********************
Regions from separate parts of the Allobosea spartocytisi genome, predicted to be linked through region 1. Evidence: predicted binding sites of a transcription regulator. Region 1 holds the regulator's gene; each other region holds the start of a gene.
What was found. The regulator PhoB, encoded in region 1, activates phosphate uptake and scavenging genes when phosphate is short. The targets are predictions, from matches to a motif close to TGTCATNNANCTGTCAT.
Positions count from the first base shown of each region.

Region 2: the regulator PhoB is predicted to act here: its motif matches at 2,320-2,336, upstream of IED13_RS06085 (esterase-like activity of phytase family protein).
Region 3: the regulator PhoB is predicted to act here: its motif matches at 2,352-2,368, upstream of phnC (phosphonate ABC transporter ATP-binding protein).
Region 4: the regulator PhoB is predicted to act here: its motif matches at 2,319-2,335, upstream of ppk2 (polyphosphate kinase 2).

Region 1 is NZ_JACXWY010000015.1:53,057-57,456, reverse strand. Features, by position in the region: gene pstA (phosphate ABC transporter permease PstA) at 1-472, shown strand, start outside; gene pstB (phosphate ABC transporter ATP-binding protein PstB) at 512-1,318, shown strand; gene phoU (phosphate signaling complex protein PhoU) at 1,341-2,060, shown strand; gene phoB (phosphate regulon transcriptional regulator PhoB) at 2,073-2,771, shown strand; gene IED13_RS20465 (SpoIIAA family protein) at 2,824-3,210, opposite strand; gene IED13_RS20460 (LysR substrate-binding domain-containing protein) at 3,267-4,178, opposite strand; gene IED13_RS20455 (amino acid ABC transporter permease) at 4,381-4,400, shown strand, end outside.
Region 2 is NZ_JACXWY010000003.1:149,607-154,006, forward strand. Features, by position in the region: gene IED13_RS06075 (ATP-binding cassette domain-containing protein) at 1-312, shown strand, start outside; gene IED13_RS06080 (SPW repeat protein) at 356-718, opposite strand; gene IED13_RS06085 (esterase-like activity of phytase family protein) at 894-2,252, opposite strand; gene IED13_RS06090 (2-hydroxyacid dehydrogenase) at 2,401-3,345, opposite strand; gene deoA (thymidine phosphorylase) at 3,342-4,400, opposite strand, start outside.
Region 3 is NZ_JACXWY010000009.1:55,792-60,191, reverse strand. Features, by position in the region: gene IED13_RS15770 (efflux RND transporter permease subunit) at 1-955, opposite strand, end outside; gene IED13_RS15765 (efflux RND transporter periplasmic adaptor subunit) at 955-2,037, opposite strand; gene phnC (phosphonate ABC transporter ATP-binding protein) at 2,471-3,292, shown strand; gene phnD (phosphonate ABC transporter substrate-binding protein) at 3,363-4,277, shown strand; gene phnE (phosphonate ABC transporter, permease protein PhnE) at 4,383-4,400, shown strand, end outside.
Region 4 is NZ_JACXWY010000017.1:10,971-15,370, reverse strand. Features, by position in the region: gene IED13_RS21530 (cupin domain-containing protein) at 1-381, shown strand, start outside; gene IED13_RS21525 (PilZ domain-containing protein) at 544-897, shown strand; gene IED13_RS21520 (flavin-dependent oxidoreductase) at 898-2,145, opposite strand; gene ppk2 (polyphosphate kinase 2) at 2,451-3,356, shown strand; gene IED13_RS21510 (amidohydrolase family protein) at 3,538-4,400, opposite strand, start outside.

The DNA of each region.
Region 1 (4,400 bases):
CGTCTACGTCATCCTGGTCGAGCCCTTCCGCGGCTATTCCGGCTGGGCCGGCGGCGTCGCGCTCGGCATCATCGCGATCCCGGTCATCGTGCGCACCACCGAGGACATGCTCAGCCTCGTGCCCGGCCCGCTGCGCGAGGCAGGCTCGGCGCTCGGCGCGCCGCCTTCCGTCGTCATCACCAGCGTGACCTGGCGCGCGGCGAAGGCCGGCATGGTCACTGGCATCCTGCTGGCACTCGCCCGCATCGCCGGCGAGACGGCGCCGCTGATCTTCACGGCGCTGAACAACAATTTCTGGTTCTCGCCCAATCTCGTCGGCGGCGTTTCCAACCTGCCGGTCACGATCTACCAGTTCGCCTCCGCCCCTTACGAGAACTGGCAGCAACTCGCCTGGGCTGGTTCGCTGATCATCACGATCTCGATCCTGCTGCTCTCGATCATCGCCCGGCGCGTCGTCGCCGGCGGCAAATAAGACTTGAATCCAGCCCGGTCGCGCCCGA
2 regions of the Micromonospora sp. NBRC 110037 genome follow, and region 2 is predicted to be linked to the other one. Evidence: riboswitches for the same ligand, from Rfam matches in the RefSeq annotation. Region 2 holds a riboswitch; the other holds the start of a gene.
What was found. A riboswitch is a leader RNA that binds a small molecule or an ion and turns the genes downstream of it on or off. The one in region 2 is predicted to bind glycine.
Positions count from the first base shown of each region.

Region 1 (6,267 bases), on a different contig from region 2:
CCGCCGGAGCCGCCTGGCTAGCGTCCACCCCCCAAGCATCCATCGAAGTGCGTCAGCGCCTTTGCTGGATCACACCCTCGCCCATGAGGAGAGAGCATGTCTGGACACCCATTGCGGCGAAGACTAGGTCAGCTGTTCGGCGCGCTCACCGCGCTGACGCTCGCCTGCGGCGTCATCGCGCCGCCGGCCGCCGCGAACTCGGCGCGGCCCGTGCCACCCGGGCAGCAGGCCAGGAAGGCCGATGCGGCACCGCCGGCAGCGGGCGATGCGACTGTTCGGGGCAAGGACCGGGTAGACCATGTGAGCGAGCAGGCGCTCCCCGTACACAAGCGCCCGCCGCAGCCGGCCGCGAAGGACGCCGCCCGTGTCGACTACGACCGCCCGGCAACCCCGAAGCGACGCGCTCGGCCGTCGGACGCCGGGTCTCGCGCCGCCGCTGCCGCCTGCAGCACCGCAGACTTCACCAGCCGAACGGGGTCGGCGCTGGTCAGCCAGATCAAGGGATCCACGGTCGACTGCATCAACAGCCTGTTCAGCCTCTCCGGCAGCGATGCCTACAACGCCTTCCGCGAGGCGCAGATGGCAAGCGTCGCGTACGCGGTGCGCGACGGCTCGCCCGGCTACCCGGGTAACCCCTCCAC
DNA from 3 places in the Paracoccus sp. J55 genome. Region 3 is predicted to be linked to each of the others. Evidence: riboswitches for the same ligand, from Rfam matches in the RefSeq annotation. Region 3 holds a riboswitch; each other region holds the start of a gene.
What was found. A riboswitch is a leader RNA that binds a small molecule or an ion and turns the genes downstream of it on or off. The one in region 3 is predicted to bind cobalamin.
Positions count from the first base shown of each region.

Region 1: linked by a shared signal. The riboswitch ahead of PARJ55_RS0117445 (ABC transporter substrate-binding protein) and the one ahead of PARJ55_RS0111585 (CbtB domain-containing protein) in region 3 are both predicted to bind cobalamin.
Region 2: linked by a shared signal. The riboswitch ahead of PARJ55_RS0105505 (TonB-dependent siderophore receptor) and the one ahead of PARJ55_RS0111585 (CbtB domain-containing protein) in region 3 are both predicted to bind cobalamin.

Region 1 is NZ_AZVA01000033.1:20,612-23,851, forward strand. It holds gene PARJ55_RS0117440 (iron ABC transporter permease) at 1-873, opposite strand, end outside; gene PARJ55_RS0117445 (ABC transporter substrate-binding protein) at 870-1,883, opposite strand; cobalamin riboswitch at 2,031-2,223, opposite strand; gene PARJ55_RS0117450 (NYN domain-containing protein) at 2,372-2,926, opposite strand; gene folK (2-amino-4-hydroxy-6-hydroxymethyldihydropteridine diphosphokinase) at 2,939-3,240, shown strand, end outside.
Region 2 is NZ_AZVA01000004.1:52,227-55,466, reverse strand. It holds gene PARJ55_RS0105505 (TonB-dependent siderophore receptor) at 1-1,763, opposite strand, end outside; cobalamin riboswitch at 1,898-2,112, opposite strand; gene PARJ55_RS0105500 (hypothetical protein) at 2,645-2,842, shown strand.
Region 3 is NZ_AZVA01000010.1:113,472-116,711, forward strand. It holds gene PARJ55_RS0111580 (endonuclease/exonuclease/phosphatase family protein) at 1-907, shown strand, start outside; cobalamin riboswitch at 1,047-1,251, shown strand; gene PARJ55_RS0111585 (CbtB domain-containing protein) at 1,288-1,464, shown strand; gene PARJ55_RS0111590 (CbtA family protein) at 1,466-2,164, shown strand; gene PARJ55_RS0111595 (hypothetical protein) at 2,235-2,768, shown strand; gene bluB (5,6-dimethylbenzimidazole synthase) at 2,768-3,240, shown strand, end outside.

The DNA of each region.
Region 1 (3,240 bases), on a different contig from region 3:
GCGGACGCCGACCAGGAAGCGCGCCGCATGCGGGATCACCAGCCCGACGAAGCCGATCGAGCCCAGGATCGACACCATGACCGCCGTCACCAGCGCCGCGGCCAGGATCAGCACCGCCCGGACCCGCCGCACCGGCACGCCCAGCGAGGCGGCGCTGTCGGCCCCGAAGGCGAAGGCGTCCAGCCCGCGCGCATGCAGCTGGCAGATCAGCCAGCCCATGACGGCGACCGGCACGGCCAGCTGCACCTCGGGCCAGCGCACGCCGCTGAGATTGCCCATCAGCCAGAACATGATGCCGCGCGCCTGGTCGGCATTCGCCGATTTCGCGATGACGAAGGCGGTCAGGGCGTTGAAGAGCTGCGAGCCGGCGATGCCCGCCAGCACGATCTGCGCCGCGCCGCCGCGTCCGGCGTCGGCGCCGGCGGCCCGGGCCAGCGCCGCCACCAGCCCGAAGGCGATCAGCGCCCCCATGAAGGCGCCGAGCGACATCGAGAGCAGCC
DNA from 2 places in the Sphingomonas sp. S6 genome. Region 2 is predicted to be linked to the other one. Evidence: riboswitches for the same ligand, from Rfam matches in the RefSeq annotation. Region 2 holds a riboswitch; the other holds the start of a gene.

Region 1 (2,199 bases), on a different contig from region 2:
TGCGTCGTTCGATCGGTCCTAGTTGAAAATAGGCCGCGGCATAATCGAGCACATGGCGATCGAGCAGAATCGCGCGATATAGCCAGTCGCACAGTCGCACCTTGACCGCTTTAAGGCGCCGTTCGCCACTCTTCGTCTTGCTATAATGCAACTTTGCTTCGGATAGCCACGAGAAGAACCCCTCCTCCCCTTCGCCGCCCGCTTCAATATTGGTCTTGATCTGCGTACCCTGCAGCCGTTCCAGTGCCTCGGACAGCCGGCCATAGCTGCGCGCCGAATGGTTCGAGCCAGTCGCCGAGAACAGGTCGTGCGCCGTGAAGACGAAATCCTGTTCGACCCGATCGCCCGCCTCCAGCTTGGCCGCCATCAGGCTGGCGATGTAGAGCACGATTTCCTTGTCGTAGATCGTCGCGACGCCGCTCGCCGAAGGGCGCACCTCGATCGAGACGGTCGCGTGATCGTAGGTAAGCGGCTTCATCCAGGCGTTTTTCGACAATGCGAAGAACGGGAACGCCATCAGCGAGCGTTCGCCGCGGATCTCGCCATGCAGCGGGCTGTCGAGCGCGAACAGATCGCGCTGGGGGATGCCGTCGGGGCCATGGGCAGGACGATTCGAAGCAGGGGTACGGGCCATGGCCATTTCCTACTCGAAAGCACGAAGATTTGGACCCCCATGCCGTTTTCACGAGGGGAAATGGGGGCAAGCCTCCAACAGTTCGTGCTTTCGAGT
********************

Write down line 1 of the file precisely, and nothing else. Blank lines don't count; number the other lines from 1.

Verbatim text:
Regions from separate parts of the Allobosea spartocytisi genome, predicted to be linked through region 1. Evidence: predicted binding sites of a transcription regulator. Region 1 holds the regulator's gene; each other region holds the start of a gene.